imbued with the spirit of Jane Asher, because Alice's cake
rose magnificently and was much improved by the maverick
touch of adding a few poppyseeds. "Inspired," declared
Alice as she licked the mixture off the whisk and contemplated
a future of cake baking for special occasions instead
of typing. But right now she couldn't even afford a dozen
eggs, so that put paid to that.
If you thought that Alice had come into this seemingly
charmed life as some genetic freak with a trust fund and
ever-so-bijou flat in a fashionable part of London, you'd be
wrong. Alice is a girl like any other. Less fortunate than
most, really, if you consider losing your job, flat, and
boyfriend in the same fortnight a misfortune. One minute she
had a somewhere career in PR, the next the company was
merging with a corporate giant and Alice was surplus to
requirements and thrust headlong into a life of daytime
television. The adage, kick a dog when it's down, became
grim reality when dastardly Jamie decided to dump her and
move his new girlfriend into the conjugal bed of their
shared flat just days later, leaving Alice nursing her pillow
and her paltry redundancy check on the assorted sofabeds
of various friends.
Thankfully for Alice, and for the friends whose Kleenex
supplies were proving woefully inadequate for their guest's
needs, she just happened to have a dashing cousin called
Simon Benedictus. Simon had left London six months earlier
for a stint in Brazil as a wildlife photographer. As far
as Alice could make out, the only wildlife he'd encountered,
or certainly photographed, was female and delectable, but
who was she to judge? He'd generously loaned the desolate
and destitute cousin from Clapham his house for a while. As
well as leaving his house keys, he'd also left a legacy of
heartbroken females who phoned day and night and occasionally
called around in all their finery, leaving the engines
of their convertibles purring in the street outside.
At first Alice had dealt badly with the Legacy. Wouldn't
you? If a constant shimmy of satin dresses and honeyed
flesh made its way to your door, leaving you to answer in
fraying leggings circa 1987 crowned with unwashed hair? I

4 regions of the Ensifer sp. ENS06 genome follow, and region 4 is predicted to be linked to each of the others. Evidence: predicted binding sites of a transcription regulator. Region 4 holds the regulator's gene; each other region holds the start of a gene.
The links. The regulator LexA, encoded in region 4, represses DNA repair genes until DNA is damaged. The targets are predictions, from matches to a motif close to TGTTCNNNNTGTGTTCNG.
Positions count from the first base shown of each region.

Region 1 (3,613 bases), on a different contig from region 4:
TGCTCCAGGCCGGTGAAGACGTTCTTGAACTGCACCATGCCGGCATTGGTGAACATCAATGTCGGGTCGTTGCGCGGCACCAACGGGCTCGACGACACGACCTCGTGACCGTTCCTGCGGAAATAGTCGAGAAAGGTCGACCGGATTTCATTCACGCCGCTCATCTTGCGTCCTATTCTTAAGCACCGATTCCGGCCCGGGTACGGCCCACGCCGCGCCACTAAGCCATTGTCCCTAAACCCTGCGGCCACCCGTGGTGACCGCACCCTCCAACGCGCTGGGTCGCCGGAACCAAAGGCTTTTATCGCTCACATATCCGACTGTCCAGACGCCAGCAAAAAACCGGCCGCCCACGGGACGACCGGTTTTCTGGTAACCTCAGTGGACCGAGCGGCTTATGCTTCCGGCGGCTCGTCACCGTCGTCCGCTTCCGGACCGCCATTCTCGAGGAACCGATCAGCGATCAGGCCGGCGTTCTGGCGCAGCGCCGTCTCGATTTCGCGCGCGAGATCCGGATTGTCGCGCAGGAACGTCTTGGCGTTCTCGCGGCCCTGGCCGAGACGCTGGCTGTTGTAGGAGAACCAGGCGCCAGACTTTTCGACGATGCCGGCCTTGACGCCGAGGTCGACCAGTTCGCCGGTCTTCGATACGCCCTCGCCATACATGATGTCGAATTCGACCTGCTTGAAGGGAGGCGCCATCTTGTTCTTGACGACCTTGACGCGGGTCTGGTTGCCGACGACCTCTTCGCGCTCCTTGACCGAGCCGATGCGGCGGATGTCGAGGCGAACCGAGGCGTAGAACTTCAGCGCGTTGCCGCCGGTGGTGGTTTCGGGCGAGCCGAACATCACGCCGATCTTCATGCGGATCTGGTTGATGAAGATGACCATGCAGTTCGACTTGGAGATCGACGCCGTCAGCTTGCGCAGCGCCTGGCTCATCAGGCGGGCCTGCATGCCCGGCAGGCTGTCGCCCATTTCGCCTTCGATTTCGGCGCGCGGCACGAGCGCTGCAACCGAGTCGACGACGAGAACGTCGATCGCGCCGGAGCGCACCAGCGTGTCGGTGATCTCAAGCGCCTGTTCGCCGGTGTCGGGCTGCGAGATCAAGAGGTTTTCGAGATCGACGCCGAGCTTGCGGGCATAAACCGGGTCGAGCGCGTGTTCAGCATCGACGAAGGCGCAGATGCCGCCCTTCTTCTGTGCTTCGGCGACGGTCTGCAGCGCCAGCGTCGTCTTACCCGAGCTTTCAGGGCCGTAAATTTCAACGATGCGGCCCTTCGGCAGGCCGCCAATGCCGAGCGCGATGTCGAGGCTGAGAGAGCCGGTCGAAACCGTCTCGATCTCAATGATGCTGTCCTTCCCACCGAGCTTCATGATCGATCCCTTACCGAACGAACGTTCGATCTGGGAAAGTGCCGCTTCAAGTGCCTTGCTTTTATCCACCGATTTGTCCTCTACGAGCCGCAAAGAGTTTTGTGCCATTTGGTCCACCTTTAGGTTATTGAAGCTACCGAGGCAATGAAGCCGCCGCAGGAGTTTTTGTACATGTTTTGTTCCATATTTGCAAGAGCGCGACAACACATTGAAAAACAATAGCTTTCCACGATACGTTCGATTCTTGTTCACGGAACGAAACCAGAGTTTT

thought so. And at first the Legacy was pretty peeved, too.
Who, they wanted to know, was this alarming creature answering
the delectable Simon's door so proprietorially?
Had he secretly wed one morning after a particularly heavy
night at the Ministry of Sound? Had the well-documented
family history of insanity come back to haunt him?
So you can imagine how relieved they were when they
found out a) that Alice was his cousin and consequently
an unlikely choice of bride and b) that her limbs were
far from honeyed. In fact, it was usually at this juncture
that Alice stopped being a threat and became an ally. For
who better than reliable cousin Alice to persuade Simon
on his return of the wisdom of marrying Trinny/Sophie/
Tamsin/whoever. And Alice was only too happy to oblige
as they'd each insisted that she join them for some night-club
opening or select soirée.
"So, darling, what do you want a horrible job for?" asked
Trinny, one of the less alarming members of the Legacy, as
she picked the seeds out of the cake and left the cake part
in a heap on her plate. (Have you any idea how many calories
per slice?) Alice had just plucked up the courage to tell
Trinny that she wouldn't be able to make it to her girls'
lunch party tomorrow because she planned to make herself
available to the Office Trollope's temping agency. She'd
been on their books for the last two weeks, but all they'd
offered her was packing frozen yogurt into cartons and
rearranging the Denby crockery in the Debenhams sale.
However, an increase on her overdraft was nigh if she didn't
make some money soon.
"Bills, Trin: food, clothing."
Trinny looked uncomprehendingly at Alice. She had
nothing to add to this list of mundanity.
"I'm seeing Simon next week." She smiled, the cat
who'd got the cream.
"Cousin Simon?" Alice swirled her finger around in the
orange icing on her plate.
"Yes, Simon B." With just the merest alteration to his
name, Trinny managed to turn the cousin Simon with bat-wing
ears who had once peed in her terrapin's tank at a
family barbecue into the indispensable social gadfly who
loved and left women in mud huts and avocado plantations
the length of the libidinous world. "He's invited me
over. Well, I called him at some hill station and said I was
doing a competition in Venezuela and wasn't that near
him. Anyway, he said I should pop in and see him. So I
Alice wasn't exactly au fait with the finer nuances of the
map of South America but thought that Venezuela and
Brazil were probably more than a cab ride apart. But she
stuck the icing in her mouth and kept quiet. Trinny's life
consisted of ceroc dancing and kite flying. Her days were a
whirl of apple-green and Schiaparelli-pink creations that
she flew high in exotic skies. The airfares it took to get
there resembled phone numbers. Alice didn't really understand
why the breeze above Clapham Common wasn't
good enough for a spot of kite flying, but for Trinny it was
an art form.
"So when you get this horrible job we won't be able to
have lunch ever again, will we?" Trinny said sulkily.
"Well, I suppose that even people with jobs eat at some
"Don't you believe it. And your bottom will spread as
well, you know." Trinny swept back a curtain of blond hair
and shuddered at the thought. "Have you heard from Simon
Alice thought it better not to mention the phone call last
night when Simon, drunk on some local spirit made from
the saliva of a hallucinogenic Amazonian tree frog, said
he'd fallen in love with a pygmy. "Oh, you know Simon,"
she muttered in an opaque way, and polished off another
piece of cake.
Excerpted from Catching Alice by Clare Naylor. Copyright © 2000 by Clare Naylor. Excerpted by permission of Ballantine Books, a division of Random House LLC. All rights reserved. No part of this excerpt may be reproduced or reprinted without permission in writing from the publisher.